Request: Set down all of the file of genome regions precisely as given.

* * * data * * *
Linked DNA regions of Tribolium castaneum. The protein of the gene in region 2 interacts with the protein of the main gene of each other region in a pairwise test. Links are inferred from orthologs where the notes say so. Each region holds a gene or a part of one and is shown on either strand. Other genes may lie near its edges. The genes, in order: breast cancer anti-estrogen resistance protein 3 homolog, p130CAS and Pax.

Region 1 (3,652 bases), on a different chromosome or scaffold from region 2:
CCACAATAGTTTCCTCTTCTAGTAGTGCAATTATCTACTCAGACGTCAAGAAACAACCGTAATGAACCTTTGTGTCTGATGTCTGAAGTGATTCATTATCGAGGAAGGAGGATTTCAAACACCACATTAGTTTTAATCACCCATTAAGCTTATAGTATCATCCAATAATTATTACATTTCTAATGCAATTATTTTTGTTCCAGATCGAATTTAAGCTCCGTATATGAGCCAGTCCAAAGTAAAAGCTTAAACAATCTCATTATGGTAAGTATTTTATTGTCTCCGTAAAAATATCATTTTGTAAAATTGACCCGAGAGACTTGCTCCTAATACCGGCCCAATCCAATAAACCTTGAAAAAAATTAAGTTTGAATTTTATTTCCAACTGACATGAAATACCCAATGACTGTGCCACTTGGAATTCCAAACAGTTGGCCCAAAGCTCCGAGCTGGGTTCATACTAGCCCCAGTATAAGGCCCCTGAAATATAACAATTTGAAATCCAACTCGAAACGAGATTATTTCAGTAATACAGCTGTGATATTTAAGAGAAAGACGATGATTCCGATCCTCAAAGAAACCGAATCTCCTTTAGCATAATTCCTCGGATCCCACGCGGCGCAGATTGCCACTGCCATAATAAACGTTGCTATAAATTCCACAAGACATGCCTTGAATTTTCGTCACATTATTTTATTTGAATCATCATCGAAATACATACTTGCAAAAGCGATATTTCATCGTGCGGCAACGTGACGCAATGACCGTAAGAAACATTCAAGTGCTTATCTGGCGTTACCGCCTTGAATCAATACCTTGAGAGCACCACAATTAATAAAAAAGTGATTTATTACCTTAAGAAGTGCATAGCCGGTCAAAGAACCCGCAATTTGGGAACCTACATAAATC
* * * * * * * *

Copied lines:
Linked DNA regions of Tribolium castaneum. The protein of the gene in region 2 interacts with the protein of the main gene of each other region in a pairwise test. Links are inferred from orthologs where the notes say so. Each region holds a gene or a part of one and is shown on either strand. Other genes may lie near its edges. The genes, in order: breast cancer anti-estrogen resistance protein 3 homolog, p130CAS and Pax.

Region 1 (3,652 bases), on a different chromosome or scaffold from region 2:
CCACAATAGTTTCCTCTTCTAGTAGTGCAATTATCTACTCAGACGTCAAGAAACAACCGTAATGAACCTTTGTGTCTGATGTCTGAAGTGATTCATTATCGAGGAAGGAGGATTTCAAACACCACATTAGTTTTAATCACCCATTAAGCTTATAGTATCATCCAATAATTATTACATTTCTAATGCAATTATTTTTGTTCCAGATCGAATTTAAGCTCCGTATATGAGCCAGTCCAAAGTAAAAGCTTAAACAATCTCATTATGGTAAGTATTTTATTGTCTCCGTAAAAATATCATTTTGTAAAATTGACCCGAGAGACTTGCTCCTAATACCGGCCCAATCCAATAAACCTTGAAAAAAATTAAGTTTGAATTTTATTTCCAACTGACATGAAATACCCAATGACTGTGCCACTTGGAATTCCAAACAGTTGGCCCAAAGCTCCGAGCTGGGTTCATACTAGCCCCAGTATAAGGCCCCTGAAATATAACAATTTGAAATCCAACTCGAAACGAGATTATTTCAGTAATACAGCTGTGATATTTAAGAGAAAGACGATGATTCCGATCCTCAAAGAAACCGAATCTCCTTTAGCATAATTCCTCGGATCCCACGCGGCGCAGATTGCCACTGCCATAATAAACGTTGCTATAAATTCCACAAGACATGCCTTGAATTTTCGTCACATTATTTTATTTGAATCATCATCGAAATACATACTTGCAAAAGCGATATTTCATCGTGCGGCAACGTGACGCAATGACCGTAAGAAACATTCAAGTGCTTATCTGGCGTTACCGCCTTGAATCAATACCTTGAGAGCACCACAATTAATAAAAAAGTGATTTATTACCTTAAGAAGTGCATAGCCGGTCAAAGAACCCGCAATTTGGGAACCTACATAAATC